French Prime Minister Edouard Philippe, standing firm against a wave of grassroots protests, said Sunday that fuel tax hikes would remain in place despite nationwide agitation.
“The course we set is good and we will keep it,” Philippe said during an interview on TV station France-2, “It’s not when the wind blows that you change course.”
Nearly 300,000 protesters paralyzed traffic at more than 2,000 strategic sites around France on Saturday in a bid to force the government to lower taxes on diesel fuel and gasoline. Other issues, like buying power, melted into the main demand as the demonstrations unfolded.
A protester was struck and killed Saturday when a panicked driver facing a roadblock in the eastern Savoie region. French press reports Sunday said the driver was charged with manslaughter and released. At last count, at least 409 people had been injured — 14 seriously, Interior Minister Christophe Castaner said Sunday on RTL radio.
Holdouts refusing to end the protests continued to slow traffic Sunday. Blockades were counted at 150 scattered locations Sunday, Castaner told RTL radio. Protesters were notably in Rennes, in western France, Avignon, in the south, and Nancy, in the east, where police moved in to clear them.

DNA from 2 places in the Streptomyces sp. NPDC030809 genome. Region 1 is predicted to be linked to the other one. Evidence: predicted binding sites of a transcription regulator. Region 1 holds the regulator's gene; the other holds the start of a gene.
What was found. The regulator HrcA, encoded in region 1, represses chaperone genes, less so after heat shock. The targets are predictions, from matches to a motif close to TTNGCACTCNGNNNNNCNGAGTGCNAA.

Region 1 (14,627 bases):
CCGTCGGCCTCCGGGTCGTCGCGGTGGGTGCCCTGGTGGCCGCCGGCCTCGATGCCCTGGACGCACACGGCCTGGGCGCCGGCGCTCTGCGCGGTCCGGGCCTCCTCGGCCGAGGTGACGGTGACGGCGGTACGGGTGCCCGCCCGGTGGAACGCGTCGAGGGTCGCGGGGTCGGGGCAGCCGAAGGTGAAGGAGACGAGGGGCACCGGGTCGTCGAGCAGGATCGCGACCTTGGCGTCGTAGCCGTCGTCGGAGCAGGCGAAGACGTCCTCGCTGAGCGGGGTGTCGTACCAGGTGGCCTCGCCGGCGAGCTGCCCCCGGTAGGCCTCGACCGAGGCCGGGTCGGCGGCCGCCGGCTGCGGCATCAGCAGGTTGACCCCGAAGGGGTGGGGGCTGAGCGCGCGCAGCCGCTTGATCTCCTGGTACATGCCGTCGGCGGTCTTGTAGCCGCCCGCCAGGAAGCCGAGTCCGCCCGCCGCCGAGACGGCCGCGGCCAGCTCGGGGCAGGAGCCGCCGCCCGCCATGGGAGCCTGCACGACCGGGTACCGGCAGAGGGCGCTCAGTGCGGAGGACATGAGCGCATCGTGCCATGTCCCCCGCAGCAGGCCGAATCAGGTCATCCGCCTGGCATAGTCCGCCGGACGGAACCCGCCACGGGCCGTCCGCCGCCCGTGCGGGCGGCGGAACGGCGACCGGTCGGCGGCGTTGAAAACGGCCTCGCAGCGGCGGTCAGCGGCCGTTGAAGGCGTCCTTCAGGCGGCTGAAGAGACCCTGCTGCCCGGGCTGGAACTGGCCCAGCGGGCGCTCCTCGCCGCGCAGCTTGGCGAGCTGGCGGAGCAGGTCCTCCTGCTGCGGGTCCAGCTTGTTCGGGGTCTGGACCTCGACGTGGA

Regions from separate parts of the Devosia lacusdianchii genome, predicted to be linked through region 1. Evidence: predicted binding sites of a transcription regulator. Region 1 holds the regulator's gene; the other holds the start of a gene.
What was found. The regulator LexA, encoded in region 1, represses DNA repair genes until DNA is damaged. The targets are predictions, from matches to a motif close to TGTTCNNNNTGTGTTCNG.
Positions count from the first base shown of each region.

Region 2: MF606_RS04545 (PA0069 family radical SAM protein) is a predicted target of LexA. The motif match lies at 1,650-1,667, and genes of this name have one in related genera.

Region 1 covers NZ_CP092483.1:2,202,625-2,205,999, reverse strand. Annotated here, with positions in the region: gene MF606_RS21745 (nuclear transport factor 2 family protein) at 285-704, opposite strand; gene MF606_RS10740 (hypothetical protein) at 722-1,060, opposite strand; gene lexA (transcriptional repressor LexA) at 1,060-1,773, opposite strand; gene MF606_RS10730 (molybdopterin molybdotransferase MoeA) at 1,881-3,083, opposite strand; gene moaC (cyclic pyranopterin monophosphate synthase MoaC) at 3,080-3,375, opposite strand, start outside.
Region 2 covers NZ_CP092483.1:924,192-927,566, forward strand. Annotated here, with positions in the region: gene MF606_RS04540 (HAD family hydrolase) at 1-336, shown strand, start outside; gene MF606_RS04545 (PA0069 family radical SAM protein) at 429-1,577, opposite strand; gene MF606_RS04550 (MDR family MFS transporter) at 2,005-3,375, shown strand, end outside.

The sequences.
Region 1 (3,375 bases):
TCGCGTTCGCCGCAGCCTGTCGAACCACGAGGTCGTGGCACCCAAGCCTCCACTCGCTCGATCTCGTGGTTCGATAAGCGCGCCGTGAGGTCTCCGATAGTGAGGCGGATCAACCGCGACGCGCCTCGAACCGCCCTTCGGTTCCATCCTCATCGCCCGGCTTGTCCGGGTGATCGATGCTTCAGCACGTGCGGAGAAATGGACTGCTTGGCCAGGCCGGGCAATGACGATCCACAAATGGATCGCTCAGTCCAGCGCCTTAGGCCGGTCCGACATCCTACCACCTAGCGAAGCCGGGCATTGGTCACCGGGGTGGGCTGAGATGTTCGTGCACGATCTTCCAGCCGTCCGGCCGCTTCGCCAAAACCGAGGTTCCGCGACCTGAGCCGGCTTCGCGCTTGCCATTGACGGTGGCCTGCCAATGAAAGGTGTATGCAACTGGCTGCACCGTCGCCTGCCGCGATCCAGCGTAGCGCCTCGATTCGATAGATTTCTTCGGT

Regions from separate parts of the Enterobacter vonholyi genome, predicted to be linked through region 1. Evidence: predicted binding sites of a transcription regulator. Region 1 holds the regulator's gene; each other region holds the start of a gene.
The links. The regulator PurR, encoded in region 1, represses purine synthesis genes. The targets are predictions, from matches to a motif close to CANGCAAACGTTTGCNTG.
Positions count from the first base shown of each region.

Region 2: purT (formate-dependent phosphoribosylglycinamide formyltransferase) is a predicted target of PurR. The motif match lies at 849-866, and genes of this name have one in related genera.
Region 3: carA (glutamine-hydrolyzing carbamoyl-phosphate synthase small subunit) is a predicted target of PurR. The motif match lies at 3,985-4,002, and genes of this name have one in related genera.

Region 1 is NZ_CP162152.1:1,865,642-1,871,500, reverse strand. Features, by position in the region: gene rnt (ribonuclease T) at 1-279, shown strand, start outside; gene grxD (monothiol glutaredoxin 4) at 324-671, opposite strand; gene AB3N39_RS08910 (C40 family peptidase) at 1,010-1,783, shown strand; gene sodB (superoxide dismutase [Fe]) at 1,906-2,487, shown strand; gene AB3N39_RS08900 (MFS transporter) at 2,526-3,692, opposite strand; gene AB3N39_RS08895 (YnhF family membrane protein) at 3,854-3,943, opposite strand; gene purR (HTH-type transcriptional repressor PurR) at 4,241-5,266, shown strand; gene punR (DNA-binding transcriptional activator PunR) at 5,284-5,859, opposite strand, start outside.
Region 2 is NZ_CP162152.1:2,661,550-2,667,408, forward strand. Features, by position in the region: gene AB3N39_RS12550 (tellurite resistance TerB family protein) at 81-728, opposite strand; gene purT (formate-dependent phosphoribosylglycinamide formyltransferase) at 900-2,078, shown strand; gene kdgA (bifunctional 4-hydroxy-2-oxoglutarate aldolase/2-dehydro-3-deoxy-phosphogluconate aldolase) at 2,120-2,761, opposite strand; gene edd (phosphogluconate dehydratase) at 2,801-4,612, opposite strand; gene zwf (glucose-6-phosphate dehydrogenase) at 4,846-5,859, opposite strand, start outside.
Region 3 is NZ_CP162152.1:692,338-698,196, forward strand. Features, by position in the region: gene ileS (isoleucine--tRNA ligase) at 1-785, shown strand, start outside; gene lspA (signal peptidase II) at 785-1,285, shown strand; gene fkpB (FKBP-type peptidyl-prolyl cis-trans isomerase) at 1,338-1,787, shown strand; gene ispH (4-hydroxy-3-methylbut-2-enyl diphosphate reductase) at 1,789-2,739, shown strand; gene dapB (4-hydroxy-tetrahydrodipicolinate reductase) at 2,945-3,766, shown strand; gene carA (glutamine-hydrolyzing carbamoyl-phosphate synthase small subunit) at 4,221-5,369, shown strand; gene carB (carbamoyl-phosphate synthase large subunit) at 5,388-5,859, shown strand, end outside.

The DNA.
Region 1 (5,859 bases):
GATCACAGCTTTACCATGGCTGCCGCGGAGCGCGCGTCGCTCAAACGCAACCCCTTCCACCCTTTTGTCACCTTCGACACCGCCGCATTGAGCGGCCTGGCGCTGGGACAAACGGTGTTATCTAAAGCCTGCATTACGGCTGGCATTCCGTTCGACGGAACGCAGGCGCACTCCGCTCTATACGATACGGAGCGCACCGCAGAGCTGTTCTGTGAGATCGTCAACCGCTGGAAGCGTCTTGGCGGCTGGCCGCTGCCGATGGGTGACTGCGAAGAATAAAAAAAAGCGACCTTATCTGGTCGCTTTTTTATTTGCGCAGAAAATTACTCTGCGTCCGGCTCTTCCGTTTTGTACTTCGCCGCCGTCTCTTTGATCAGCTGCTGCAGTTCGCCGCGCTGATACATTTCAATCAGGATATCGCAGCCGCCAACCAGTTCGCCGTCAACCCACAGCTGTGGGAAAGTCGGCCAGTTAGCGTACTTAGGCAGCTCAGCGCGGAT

The situation throughout the night was “agitated,” Castaner said, with “aggressions, fights, knife-slashing” taking place, including among the protesters.
Overall, 157 people were detained for questioning – double the number reported Saturday night.
The upstart movement behind the weekend protests represents middle-class citizens and those with fewer means who rely on their cars to get to work. The protesters called themselves “yellow jackets” after the safety vests French drivers are obliged to keep in their cars for emergencies.
While it was unclear if the weekend’s momentum would continue, the movement is posing a challenge to French President Emmanuel Macron.
“I hear what the French are saying. It’s very clear,” the prime minister said Sunday. “But a government that … zigzags according to the difficulties, what too many past governments have done, that won’t lead France to where it must be.”
Macron wants to close the gap between the price of diesel fuel and gasoline as part of his strategy to wean France off fossil fuels. A “carbon trajectory” calls for continued increases, particularly on diesel.
Philippe said more explaining is needed “and we will do that,” while adhering to the plan. He vowed that results would be in at the end of Macron’s mandate in 2022 – and good for the French.
Taxes on diesel fuel have gone up 7 euro cents (nearly 8 U.S. cents) and are to keep climbing in the coming years, Transport Minister Elisabeth Borne has said. The tax on gasoline is to increase 4 euro cents.
Macron, whose popularity ratings are sliding regularly, has not commented.
“I don’t think silence is the right answer,” said Troyes Mayor Francois Baroin, a former mainstream right minister and senator before the prime minister spoke. The Troyes prefecture was invaded and damaged by protesters on Saturday.
“It’s a very powerful message sent from the depths of France,” he said.